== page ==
Linda Turley-Hansen: All the warnings went unheeded. As lovely as the idea is for every American citizen to receive better health care, we know the unattainable will eventually take down an already floundering economy. Now what?
All the warnings went unheeded. As lovely as the idea is for every American citizen to receive better health care, we know the unattainable will eventually take down an already floundering economy.
And, as we are forced to feed the monster, other priorities will lose their place in line.
In case you think I’m a parrot for the great unwashed, note the news this past week out of our Governor’s office. Hit harder than most states in the economic downturn, Arizona has suffer major cutbacks in state health services. Don’t look to Obamacare to rescue us from ourselves anytime soon, if ever.
Gov. Jan Brewer warned the President several weeks ago that the Arizona experiment is in trouble and he can expect the same with his plan. Many states issued similar warnings. But, never mind that now; currently we’re locked onto the monstrosity that will unconstitutionally invade family budgets in the name of compassion for all.
In her March 10 letter to the President, Brewer reminded him that Arizona is recognized as one of the country’s best Medicaid models, yet “the program today demands nearly one in five state dollars, limiting our ability to invest in other critical services such as education, public safety... and job growth.”
She said, instead of Obamacare complimenting Arizona’s system, it will require that we actually pay twice: “Once for our program and then once more for the higher match for other states.”
She begged him to reconsider. “More power is centralized in Washington, D.C.,” she noted. “And the state’s become just another financing mechanism.”
But, folks, the health crisis is not the worst. Laura Hollis in Townhall.com explains in her March 22 response to the passage of the bill:
“It is hard even for me, a civil procedure professor, to convey how gravely serious it is when Congress manipulates or disregards the proper legislative procedures to ram through legislation that is contrary to the will of the American public.”
And, I add, the democrat justification that other administrations have also played dirty wantonly feeds the rot and hastens the decomposition of our root protections.
When no one stands guard over our precious rights, we are doomed and now are expected to shut up about it.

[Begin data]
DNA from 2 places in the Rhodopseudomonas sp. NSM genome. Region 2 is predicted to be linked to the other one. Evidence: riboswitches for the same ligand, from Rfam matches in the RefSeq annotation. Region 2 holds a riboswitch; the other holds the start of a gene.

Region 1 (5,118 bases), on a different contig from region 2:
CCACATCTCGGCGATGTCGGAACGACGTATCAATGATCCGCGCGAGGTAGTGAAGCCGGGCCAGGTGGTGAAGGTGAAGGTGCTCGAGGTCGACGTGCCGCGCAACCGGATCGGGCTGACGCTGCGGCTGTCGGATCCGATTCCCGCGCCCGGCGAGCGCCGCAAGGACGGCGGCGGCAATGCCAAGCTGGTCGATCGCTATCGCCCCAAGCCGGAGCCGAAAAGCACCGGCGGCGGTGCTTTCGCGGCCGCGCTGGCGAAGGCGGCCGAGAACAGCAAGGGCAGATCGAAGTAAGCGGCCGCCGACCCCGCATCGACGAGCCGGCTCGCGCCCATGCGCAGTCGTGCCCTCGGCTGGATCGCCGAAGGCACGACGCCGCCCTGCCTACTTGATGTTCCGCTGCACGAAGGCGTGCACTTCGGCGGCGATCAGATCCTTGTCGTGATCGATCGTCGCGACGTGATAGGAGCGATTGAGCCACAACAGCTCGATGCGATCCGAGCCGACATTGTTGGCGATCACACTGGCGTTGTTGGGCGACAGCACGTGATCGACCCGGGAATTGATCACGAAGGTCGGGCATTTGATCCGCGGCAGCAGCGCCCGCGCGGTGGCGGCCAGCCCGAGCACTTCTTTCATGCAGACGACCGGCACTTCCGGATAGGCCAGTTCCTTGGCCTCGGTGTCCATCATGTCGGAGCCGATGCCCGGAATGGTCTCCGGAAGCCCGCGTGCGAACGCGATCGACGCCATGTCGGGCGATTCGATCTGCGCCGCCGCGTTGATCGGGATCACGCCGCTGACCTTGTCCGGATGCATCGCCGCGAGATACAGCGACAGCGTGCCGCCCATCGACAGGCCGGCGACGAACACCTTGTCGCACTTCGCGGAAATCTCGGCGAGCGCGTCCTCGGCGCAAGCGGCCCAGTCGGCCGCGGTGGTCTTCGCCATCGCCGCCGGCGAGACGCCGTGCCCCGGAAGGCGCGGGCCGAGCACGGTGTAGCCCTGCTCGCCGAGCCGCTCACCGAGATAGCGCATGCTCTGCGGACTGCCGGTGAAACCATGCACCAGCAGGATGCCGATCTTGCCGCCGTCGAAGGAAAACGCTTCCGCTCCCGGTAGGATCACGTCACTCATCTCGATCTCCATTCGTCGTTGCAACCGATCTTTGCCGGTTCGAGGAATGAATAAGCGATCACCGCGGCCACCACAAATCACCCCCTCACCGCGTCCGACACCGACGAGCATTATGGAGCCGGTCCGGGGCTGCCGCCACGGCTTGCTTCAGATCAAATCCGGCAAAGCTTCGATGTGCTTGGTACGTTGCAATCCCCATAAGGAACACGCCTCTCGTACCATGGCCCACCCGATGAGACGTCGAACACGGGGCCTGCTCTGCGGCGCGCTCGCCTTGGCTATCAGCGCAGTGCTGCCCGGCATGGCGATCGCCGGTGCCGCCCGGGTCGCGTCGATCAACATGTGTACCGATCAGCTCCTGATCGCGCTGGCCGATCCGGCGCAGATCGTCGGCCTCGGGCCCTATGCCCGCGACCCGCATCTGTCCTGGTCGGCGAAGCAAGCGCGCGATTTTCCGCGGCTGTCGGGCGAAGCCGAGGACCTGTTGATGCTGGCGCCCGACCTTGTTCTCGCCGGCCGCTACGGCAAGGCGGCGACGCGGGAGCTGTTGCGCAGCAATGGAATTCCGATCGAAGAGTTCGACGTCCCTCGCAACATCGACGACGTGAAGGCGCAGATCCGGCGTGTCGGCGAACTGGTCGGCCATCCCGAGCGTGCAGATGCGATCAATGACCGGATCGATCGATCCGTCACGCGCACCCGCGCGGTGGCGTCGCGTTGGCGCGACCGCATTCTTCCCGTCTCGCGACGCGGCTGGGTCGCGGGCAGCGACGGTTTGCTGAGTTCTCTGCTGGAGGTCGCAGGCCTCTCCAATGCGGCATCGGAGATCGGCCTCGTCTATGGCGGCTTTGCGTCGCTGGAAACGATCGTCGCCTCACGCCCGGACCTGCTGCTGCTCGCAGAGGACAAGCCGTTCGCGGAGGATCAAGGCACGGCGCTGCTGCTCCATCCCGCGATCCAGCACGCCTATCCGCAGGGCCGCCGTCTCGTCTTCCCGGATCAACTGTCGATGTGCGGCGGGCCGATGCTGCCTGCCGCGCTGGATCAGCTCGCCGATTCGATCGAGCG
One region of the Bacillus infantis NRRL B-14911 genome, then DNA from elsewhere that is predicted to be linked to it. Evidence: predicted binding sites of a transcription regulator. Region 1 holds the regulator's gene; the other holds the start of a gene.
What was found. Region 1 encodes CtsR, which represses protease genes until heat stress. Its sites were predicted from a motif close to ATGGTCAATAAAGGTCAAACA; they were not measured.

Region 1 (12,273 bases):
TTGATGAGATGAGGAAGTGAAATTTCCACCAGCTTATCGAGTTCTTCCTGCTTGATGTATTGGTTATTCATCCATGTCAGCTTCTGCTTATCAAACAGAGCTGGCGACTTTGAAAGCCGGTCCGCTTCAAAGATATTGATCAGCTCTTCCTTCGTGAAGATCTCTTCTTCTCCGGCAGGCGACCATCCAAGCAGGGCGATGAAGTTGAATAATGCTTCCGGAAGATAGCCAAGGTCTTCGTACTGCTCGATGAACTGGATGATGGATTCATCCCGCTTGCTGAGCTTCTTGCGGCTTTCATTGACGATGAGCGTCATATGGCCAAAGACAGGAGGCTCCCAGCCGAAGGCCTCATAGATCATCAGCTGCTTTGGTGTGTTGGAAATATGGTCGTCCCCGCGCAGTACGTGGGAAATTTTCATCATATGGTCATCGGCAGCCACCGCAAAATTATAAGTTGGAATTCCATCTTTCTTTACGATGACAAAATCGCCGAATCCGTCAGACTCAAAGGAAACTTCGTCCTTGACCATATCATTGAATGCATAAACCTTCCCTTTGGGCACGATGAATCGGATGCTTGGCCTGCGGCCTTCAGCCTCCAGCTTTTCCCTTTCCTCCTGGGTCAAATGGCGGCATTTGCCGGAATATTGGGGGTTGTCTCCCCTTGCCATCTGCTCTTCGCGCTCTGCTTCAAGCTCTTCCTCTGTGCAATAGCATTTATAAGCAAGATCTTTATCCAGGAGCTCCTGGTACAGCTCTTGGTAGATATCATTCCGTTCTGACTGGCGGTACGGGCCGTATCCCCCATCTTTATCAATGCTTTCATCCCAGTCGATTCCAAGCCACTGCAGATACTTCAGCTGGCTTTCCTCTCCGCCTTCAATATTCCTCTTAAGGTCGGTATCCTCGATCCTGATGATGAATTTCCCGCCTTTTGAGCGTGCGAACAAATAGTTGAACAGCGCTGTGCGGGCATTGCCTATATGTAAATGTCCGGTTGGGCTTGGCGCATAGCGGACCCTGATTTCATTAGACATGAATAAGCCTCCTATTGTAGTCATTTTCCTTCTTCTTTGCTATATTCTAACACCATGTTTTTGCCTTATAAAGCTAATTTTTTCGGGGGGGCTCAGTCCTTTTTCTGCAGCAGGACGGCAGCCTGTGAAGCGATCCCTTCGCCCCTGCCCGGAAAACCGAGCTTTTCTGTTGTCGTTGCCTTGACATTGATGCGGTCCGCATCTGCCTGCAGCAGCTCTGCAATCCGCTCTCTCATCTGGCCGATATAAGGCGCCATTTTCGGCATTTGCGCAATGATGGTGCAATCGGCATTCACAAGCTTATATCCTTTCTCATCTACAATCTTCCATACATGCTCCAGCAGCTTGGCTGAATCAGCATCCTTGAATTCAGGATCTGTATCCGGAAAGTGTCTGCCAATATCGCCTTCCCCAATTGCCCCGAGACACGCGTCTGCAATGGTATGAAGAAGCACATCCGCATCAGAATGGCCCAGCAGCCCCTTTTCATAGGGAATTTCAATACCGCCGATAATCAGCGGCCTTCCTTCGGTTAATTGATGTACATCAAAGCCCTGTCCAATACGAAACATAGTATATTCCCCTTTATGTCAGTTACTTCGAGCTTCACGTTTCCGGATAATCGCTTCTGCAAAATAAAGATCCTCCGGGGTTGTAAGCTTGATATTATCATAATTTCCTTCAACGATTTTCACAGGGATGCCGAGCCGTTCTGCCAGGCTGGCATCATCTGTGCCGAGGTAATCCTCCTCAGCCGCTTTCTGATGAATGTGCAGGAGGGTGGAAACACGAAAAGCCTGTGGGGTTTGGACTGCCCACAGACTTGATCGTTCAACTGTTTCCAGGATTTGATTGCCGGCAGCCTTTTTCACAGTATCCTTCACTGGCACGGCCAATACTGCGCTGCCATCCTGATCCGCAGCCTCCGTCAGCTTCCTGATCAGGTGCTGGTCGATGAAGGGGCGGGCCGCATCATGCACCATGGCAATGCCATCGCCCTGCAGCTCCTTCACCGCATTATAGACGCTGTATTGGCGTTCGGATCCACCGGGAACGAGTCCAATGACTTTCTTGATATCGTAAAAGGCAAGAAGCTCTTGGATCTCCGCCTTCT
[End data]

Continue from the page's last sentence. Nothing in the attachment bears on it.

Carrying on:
Enter: State’s rights.
Federalism has moved to the forefront. We now look closer to home for control over our lives. And when you ask, “What more can we do?” – it is there.
I explored this topic last year when Clint Bolick, litigation director for the Goldwater Institute, predicted: “Federalism will be the defining legal issue in the Obama era.”
The good news: “The U.S. Supreme Court is the most pro-federalism court in our lifetimes.”
But it won’t happen without citizens’ aggressive response against a “Goliath that prints its own money at a whim and buys votes.”
Time is short. Key players urgently encourage states to be aggressive.
We’ve seen the maps showing legal actions in progress as most states begin the fight to block the bulldozing Feds. Arizona’s visionary legislators saw this health incursion coming when it put into this fall’s ballot a measure to amend the state constitution. The measure declares that Arizonans — and only Arizonans — will determine their health care system.
In fact, there are multiple measures in the state’s pipeline designed to put the Feds on notice that Arizona intends to maintain its sovereignty in most areas.
So, the fight is on our doorsteps. We cannot give up one more inch of ground.
Thankfully, most citizens understand that confiscating our neighbor’s income, in order to attain “free” health care, destroys the very core of a civilized society. There are better ways to serve those in need. We must find them and take the time to do it right.
Turley-Hansen lives in the East Valley, is an Arizona syndicated columnist and was a veteran Phoenix TV anchor: firstname.lastname@example.org